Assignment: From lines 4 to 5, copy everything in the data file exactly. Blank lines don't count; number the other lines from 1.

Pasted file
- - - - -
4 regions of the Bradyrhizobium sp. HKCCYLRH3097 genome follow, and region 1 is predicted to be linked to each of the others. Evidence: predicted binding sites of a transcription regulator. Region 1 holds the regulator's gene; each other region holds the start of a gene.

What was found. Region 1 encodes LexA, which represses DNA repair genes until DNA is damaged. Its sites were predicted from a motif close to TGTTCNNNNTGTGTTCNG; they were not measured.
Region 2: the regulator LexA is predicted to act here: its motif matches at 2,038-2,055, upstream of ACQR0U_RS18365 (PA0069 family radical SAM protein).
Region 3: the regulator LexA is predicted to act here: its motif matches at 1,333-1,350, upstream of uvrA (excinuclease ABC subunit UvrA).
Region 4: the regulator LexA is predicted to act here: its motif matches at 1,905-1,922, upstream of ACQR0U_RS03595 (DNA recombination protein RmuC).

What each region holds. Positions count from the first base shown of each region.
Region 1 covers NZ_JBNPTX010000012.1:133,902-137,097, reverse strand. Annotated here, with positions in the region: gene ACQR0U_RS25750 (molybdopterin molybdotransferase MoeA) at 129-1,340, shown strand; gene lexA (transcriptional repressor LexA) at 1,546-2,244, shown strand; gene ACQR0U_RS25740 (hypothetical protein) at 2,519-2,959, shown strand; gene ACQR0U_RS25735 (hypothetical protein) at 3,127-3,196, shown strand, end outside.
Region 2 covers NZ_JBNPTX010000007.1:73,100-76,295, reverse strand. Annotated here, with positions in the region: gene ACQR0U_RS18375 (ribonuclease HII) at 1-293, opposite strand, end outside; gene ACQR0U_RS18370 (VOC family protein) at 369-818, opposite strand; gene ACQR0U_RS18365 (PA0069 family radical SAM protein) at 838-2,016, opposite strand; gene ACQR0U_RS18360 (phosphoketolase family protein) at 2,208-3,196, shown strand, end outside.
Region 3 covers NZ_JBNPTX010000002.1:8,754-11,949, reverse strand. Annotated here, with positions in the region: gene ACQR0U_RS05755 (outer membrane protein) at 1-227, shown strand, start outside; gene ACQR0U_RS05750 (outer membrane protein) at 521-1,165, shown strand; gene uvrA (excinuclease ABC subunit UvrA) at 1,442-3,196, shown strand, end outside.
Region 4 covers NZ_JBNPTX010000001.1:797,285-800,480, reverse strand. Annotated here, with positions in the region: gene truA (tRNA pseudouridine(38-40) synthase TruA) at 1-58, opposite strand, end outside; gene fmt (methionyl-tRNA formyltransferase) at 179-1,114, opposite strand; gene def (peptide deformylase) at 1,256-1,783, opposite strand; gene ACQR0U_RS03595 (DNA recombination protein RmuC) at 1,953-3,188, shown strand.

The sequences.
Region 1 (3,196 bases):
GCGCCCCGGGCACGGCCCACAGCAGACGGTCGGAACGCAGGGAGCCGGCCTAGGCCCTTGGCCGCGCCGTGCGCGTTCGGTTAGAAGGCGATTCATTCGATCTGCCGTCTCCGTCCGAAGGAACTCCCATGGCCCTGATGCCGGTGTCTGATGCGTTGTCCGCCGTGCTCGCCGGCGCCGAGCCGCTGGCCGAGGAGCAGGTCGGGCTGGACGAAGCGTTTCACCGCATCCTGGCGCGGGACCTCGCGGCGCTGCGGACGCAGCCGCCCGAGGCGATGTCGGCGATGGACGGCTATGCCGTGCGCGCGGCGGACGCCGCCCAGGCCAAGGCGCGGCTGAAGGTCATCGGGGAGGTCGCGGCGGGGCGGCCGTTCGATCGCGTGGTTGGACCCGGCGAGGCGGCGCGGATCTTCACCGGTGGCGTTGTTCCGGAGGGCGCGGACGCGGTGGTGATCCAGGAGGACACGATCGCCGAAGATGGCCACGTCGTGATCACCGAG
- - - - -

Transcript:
Region 3: the regulator LexA is predicted to act here: its motif matches at 1,333-1,350, upstream of uvrA (excinuclease ABC subunit UvrA).
Region 4: the regulator LexA is predicted to act here: its motif matches at 1,905-1,922, upstream of ACQR0U_RS03595 (DNA recombination protein RmuC).